What does Hebrews 7:18 mean?
ESV: For on the one hand, a former commandment is set aside because of its weakness and uselessness
NIV: The former regulation is set aside because it was weak and useless
NASB: For, on the one hand, there is the nullification of a former commandment because of its weakness and uselessness
CSB: So the previous command is annulled because it was weak and unprofitable
NLT: Yes, the old requirement about the priesthood was set aside because it was weak and useless.
KJV: For there is verily a disannulling of the commandment going before for the weakness and unprofitableness thereof.
NKJV: For on the one hand there is an annulling of the former commandment because of its weakness and unprofitableness,
Verse Commentary:
The system of the Old Testament priesthood, according to the author of Hebrews, is fundamentally flawed. Later verses will give specific reasons for this, such as the inherent sinfulness of human priests (Hebrews 7:27), their mortal nature (Hebrews 7:23), and their flesh-based inheritance of their titles (Hebrews 7:20). At the same time, this flaw is not an error in God's plan; rather, the priests of the law of Moses were never meant to be the final means of man's salvation (Hebrews 7:28—8:2).

This is why the author presents the situation as God "setting aside" one commandment while introducing another (Hebrews 7:19). This does not mean God is changing or contradicting Himself. This was the purpose from the beginning, and all of the Old Testament laws were meant to point to this very person: Jesus Christ (Galatians 3:19—4:7). The law was meant to show us the way, not to be the final means of our salvation. Jesus, on the other hand, is the promise which does not have the weaknesses and limitations of the Levitical priesthood.
Verse Context:
Hebrews 7:11–28 expands on prior arguments related to the priesthood of Jesus Christ. Here, the author shows how the priesthood of Jesus is superior to that of the Old Testament Law. This uses the figure of Melchizedek as a model. Christ's priesthood is sinless, perfect, unending, and decreed as such by God. The Levitical priesthood was temporary, flawed, imperfect, and could not last forever. This better promise, in Christ, is tied into the confidence we have as believers.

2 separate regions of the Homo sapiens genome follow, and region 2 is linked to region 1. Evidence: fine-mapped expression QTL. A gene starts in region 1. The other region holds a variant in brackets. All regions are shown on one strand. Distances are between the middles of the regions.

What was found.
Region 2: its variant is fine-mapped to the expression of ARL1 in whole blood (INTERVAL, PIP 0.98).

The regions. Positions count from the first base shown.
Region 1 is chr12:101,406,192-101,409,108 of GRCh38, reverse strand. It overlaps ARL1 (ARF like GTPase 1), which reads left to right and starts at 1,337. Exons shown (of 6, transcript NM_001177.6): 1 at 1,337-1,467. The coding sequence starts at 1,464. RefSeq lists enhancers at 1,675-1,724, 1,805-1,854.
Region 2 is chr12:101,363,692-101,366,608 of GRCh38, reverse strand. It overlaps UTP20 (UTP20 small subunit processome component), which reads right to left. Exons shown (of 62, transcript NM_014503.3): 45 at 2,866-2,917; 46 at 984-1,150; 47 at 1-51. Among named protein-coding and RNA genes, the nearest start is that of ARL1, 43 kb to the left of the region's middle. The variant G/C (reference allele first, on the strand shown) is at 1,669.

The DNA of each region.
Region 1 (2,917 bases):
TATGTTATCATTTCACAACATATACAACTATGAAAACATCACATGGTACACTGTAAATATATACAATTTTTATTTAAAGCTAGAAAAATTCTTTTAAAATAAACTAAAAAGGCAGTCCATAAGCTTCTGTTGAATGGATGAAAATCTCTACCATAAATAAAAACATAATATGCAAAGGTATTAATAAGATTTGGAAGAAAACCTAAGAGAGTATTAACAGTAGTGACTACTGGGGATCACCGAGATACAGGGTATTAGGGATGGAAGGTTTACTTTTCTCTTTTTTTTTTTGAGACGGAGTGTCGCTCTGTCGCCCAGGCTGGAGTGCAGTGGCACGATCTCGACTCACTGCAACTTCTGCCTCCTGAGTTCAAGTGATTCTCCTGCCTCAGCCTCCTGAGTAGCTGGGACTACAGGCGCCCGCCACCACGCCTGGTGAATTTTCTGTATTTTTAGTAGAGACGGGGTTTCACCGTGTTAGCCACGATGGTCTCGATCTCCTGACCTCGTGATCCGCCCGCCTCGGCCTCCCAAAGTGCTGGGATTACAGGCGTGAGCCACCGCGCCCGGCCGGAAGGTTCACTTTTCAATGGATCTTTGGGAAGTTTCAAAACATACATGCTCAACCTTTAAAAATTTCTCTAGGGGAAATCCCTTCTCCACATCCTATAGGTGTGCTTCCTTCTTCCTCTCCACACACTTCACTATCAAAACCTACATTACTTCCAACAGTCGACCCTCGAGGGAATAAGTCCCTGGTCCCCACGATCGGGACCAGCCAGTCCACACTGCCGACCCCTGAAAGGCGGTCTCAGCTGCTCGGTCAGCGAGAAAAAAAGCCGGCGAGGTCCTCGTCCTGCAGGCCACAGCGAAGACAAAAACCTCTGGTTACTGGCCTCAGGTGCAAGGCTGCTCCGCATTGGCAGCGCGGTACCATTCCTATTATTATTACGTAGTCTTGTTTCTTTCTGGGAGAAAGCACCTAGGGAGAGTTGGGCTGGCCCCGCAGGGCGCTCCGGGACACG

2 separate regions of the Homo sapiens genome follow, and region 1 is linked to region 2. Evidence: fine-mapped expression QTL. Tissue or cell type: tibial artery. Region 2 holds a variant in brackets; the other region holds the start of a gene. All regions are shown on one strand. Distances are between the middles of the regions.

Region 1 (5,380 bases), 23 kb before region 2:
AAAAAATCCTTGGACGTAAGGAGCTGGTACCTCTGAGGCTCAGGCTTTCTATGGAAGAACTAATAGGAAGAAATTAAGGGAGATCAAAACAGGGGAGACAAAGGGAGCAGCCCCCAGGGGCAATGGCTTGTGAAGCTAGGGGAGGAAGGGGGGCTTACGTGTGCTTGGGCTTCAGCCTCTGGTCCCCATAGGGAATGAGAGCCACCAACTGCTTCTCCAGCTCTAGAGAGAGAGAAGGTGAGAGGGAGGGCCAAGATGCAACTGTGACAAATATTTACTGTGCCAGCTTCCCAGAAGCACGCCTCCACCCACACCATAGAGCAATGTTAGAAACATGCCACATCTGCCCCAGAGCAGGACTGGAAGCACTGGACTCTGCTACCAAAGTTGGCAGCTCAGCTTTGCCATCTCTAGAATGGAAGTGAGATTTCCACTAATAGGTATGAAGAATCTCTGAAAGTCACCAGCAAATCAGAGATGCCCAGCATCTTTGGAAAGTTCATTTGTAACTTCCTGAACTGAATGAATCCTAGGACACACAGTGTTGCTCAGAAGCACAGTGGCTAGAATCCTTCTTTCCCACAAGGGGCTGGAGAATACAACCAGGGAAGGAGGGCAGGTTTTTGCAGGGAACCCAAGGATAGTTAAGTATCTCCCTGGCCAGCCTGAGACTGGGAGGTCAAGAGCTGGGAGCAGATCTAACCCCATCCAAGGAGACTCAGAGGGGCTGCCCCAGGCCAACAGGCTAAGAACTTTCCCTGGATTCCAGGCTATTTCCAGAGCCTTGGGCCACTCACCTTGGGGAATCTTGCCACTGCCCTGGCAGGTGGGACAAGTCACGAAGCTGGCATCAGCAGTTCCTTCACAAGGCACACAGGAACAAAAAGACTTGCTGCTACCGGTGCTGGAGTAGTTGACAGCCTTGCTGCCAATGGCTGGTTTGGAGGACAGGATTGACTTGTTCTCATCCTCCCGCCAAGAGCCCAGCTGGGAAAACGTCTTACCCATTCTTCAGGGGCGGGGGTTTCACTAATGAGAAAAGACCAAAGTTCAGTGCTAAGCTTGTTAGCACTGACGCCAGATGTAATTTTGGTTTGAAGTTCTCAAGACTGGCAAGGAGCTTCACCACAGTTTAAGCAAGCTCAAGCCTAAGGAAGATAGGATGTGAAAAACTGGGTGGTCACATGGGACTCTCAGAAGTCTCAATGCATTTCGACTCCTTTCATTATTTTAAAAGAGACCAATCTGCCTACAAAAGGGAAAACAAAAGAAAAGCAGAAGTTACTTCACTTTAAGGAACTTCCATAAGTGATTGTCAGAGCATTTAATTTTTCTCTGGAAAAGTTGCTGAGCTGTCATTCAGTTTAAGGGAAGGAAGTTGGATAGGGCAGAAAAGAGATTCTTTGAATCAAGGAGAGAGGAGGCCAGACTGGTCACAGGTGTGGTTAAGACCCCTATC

Chapter Summary:
When Abraham met with Melchizedek in the Old Testament, he honored him with tithes. This shows that Abraham recognized Melchizedek's superiority. Since the Old Covenant was flawed—based on limited priests and limited sacrifices—it is inferior to the priesthood of Melchizedek, which is unending. Jesus Christ fulfills God's promise to establish a priest ''forever'' in a way which perfectly meets our needs.
Chapter Context:
Chapters 5 and 6 detoured from the main theme in order to present a warning about faithlessness and apostasy. Chapter 7 returns to the topic of Melchizedek, who represents a mysterious but important moment in Old Testament history. Here, the author will show how Melchizedek was superior to Abraham, and that Melchizedek's priesthood is superior to the priesthood of Aaron. This leads into the next chapters, which show how Jesus Christ perfectly fulfills our salvation in ways which the Old Covenant cannot.
Book Summary:
The book of Hebrews is meant to challenge, encourage, and empower Christian believers. According to this letter, Jesus Christ is superior to all other prophets and all other claims to truth. Since God has given us Christ, we ought to listen to what He says and not move backwards. The consequences of ignoring God are dire. Hebrews is important for drawing on many portions of the Old Testament in making a case that Christ is the ultimate and perfect expression of God's plan for mankind. This book presents some tough ideas about the Christian faith, a fact the author makes specific note of.
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